A more subjective and interesting question, perhaps, is whether any of the history in Ghost Wars should be reinterpreted in light of the commission’s disclosures. In at least one important area, recent revelations do clearly transform our understanding. The interrogation statements of Khalid Sheikh Mohammed, Ramzi Binalshibh, and Abu Zubaydah disclosed by the commission substantially alter our understanding of the origins of the specific plot carried out by the Hamburg cell on September 11. These interrogation statements were given by unreliable witnesses under duress in unknown circumstances, and should therefor be treated with caution. Yet the statements were taken separately and they do seem consistent about key issues, such as how the idea to turn hijacked airplanes into cruise missiles originated, the role played by bin Laden, and the internal dynamics among the hijackers as they prepared for their attack. I have incorporated these disclosures into the text of this edition. A fuller history of the specific September 11 plot may yet become available, if bin Laden or other al Qaeda leaders are eventually taken into custody.
On the broader questions of American foreign policy and intelligence operations during the two decades leading up to September 11, the commission’s final report is perhaps generous toward the Saudi government and the Pakistan army, but many of these favorable judgments involve conspiracy theories that my book did not address at all, such as whether the Saudi embassy in Washington aided the September 11 hijackers while they were in the United States. Also, the commissioners saw themselves, as they wrote, “looking backward in order to look forward,” and they may have managed their published criticisms of Riyadh and Islamabad with future American counterterrorism partnerships in mind.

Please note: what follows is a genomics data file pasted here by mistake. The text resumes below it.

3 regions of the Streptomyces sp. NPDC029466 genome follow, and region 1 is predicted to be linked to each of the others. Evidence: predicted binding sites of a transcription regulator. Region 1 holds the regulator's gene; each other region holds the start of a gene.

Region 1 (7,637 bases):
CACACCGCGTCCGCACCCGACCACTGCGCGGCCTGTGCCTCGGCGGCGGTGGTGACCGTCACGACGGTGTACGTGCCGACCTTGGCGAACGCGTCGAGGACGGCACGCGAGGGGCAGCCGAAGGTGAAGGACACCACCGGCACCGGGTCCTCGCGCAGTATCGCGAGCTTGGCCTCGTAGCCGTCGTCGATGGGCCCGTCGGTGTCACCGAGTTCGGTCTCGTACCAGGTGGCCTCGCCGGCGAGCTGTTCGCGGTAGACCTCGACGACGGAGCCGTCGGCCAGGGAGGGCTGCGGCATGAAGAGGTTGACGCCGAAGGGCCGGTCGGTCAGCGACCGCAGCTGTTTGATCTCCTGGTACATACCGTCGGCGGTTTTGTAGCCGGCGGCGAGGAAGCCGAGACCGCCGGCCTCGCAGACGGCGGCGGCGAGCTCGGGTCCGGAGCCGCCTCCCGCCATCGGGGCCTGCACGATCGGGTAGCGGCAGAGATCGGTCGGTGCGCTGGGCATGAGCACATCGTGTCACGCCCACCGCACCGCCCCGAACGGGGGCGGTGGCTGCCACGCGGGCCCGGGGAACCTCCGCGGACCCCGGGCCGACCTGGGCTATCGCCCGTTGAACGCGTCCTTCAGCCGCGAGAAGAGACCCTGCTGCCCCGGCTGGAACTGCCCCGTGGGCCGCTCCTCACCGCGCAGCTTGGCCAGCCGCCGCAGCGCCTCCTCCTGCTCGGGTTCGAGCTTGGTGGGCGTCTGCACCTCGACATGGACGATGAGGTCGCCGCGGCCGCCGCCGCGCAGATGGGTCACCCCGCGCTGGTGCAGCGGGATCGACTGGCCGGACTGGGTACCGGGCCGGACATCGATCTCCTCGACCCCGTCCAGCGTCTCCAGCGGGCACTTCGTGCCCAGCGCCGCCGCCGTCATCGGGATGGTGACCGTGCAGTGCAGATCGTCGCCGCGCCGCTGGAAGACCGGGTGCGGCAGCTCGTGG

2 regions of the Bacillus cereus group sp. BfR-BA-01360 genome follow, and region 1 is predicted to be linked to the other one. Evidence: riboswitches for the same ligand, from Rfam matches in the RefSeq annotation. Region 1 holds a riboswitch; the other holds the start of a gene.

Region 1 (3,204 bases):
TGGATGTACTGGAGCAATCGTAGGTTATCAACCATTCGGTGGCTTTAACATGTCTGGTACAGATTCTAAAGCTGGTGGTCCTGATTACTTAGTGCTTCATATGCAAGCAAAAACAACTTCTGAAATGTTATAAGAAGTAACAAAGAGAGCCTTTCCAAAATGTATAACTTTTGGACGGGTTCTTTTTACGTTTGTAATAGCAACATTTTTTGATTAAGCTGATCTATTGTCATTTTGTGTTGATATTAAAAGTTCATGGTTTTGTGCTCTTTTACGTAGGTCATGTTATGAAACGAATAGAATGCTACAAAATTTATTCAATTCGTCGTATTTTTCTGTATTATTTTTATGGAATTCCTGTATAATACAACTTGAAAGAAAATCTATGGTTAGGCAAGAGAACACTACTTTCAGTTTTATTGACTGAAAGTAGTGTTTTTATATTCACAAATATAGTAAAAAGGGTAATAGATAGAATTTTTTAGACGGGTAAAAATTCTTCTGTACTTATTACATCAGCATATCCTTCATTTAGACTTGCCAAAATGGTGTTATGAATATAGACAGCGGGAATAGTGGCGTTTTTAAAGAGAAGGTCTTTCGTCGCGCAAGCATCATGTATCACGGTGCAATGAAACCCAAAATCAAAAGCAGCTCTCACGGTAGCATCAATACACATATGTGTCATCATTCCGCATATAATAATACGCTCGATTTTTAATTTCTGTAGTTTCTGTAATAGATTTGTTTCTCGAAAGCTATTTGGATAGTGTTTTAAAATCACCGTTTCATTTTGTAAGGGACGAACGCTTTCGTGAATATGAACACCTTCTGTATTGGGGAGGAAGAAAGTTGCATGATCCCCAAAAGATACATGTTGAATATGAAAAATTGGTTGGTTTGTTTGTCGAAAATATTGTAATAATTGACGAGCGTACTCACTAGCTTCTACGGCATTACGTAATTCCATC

In any event, it seems too early to radically reinterpret such a recent history, or to reallocate proportions of blame and responsibility. For those of us in Washington and New York, at least, the aftershocks of September 11 still rumble daily. We navigate to work past patrols of body-armored police dispatched by color-coded alert schemes that would seem fantastical even if encountered in science fiction. The pollsters’ fever charts from America, Europe, the Middle East, and Central Asia depict an impassioned, sharply divided world in which, among other things, the standing of the United States in popular opinion has plummeted in a very short time. Holding their flag-draped ceremonies in secret, American military transport crews unload dead and wounded in twos and threes from Iraq and Afghanistan. In such a tempestuous present, an examination of the past seems a relative luxury. It is for now far easier for a researcher to explain how and why September 11 happened than it is to explain the aftermath.